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The Need To Re-Open Retirement

The Need To Re-Open Retirement

By Richard Haiduck

This blog is aimed first and foremost to those 75+ helpful people who told me about their retirement, as input for the book I am writing. It was a privilege to me to hear your stories about how this generation of Baby Boomers is reinventing itself in its retirement.

Climbing tall mountains, volunteering to build houses, loving the RV life, teaching anger management to convicts, doing a documentary in Gaza, and dealing with the loss of a house to a fire. This generation challenges its limits, and tries new things.

But wait a minute. How are all of you doing on those great plans now? Is your original map of retirement still legit?

I noticed the other day how much I was anticipating the arrival of the mailman. And remembering how I used to tease my father about his anticipation of the mail.

And when is the last time you had a group of friends over for a fun evening? And is travel something you even think about these days? Are you regressing to the kind of retirement done by your parent’s generation and which you swore would never be you?

Our generation are the vulnerable ones. Fauci and Gupta have made it clear that our age group is the most vulnerable to the virus. It would be easy to conclude we just have to sit this one out, and try to get back to our original retirement plan as conditions allow at some uncertain time in the future.

But our generation has a second vulnerability, equally important, but not quite as obvious.

Our second vulnerability is that the clock is ticking. Our time is getting shorter overall. In addition, how much longer are those knees good for? What are the time constraints of retirement, but also of active retirement.

If we are going to have a great retirement, we need to press on, and keep challenging our limits. Think of it as a second reinvention. We reinvented ourselves once for our first retirement. Now we need to reinvent a second time for the changed circumstances. Adjustments for the virus will be part of those plans, but so is figuring out a new set of retirement goals that can co-exist with healthy practices. Think of the process as finding your new normal for your retirement.

If you accept the need for a second reinvention, you each will have your own way of thinking through your situation and coming up with a new plan. Here are some examples of questions that may help you assess your circumstances, and come up with a new way of approaching retirement.

Some broader questions about your overall direction:

  • Self-assessment of how your retirement was going at the start of 2020.
    • What were the activities that gave you the most joy? What concerns did you have about your retirement?
  • Self-assessment of how you are doing during stay at home orders.
    • Are there some things that you have added that you would like to now continue? Are you doing zoom calls with family and friends more frequently? Do you have any new or expanded hobbies that you would like to include in your new plan? Have your relationships changed in any lasting ways?

A partial list of more specific questions worth considering:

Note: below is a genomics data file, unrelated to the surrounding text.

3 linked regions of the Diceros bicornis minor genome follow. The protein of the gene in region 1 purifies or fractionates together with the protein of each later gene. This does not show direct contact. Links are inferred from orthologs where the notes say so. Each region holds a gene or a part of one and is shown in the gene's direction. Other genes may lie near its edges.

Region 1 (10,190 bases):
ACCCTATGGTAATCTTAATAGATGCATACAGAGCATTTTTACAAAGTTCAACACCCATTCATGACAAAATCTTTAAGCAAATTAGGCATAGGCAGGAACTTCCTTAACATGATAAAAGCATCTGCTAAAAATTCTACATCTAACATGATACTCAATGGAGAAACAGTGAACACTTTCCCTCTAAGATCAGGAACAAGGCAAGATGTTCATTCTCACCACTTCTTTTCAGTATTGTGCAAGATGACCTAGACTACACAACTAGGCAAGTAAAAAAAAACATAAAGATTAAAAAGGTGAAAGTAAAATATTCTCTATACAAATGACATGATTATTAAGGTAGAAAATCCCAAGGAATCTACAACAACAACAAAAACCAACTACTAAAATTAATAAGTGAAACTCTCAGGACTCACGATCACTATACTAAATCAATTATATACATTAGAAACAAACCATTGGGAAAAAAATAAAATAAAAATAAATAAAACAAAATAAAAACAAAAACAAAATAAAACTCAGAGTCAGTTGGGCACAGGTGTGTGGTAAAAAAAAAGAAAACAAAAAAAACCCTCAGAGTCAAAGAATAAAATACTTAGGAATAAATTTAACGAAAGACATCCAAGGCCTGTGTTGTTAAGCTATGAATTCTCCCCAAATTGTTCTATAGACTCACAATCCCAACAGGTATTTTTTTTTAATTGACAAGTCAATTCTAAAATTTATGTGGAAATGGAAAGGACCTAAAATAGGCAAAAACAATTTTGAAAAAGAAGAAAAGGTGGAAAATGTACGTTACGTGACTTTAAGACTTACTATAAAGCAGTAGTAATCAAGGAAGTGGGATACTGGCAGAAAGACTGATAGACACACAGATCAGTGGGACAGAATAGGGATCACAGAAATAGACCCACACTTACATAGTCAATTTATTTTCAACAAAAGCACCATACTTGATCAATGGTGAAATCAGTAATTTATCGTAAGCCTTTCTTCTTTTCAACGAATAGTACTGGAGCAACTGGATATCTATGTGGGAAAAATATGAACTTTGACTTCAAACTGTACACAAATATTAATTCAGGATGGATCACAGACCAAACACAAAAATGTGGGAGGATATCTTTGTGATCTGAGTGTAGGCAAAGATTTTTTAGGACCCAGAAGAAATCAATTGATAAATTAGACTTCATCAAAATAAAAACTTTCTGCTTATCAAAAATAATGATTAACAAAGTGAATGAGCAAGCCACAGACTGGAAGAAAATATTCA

• How have your leisure activities changed? What should be your new normal?
    • I know both Deb and Barb are now doing paint by numbers, which was never on their radar screen before.
  • If you were an active volunteer, how do you adjust to the changed environment for the organization for whom you volunteered? Are there other volunteer activities that have emerged that might also be interesting for you?
  • Have your relationships evolved? Have you had any gains and losses recently? Is it time to try computer dating?
  • Was travel an important part of your retirement plan? Is a 50 mile drive to a Carmel weekend more likely to be in the cards, compared to a trip to Australia?
  • Are you broke? Some people on fixed income have said their expenses are lower, and they actually are in better financial shape now. Do you need to adjust your expenses? Should you consider some gig work?
  • How is your health? Several retirees have told me that they are now exercising with much greater regularity, including John who does up to 4 hours on some days. Jim is getting a new shoulder. Do you need to make any adjustments to your new retirement plan because of changes in your health?

You get the picture. You reinvented yourself once; now you need to go through the process again. This time you have the learning from your “first retirement” along with what you learned during stay at home orders. So you are smarter about the process this time.

I’ve seen how this group of 75 interviewees got it mostly right the first time. Second time should be a piece of cake. Indecisive inertia is not the answer. Get out in front of this second reinvention and figure out your new normal.

Richard Haiduck is a retired life science executive and author of upcoming Tales of Retirement, a book about the retirement experiences of his fellow baby boomers and how they are actively reinventing themselves in this stage of their lives. Along with currently enjoying his own retirement, he is also a mentor at the Miller Center for Social Entrepreneurship. You can contact Richard through his website.

This post was originally published on Richard Haiduck and has been reprinted with permission.

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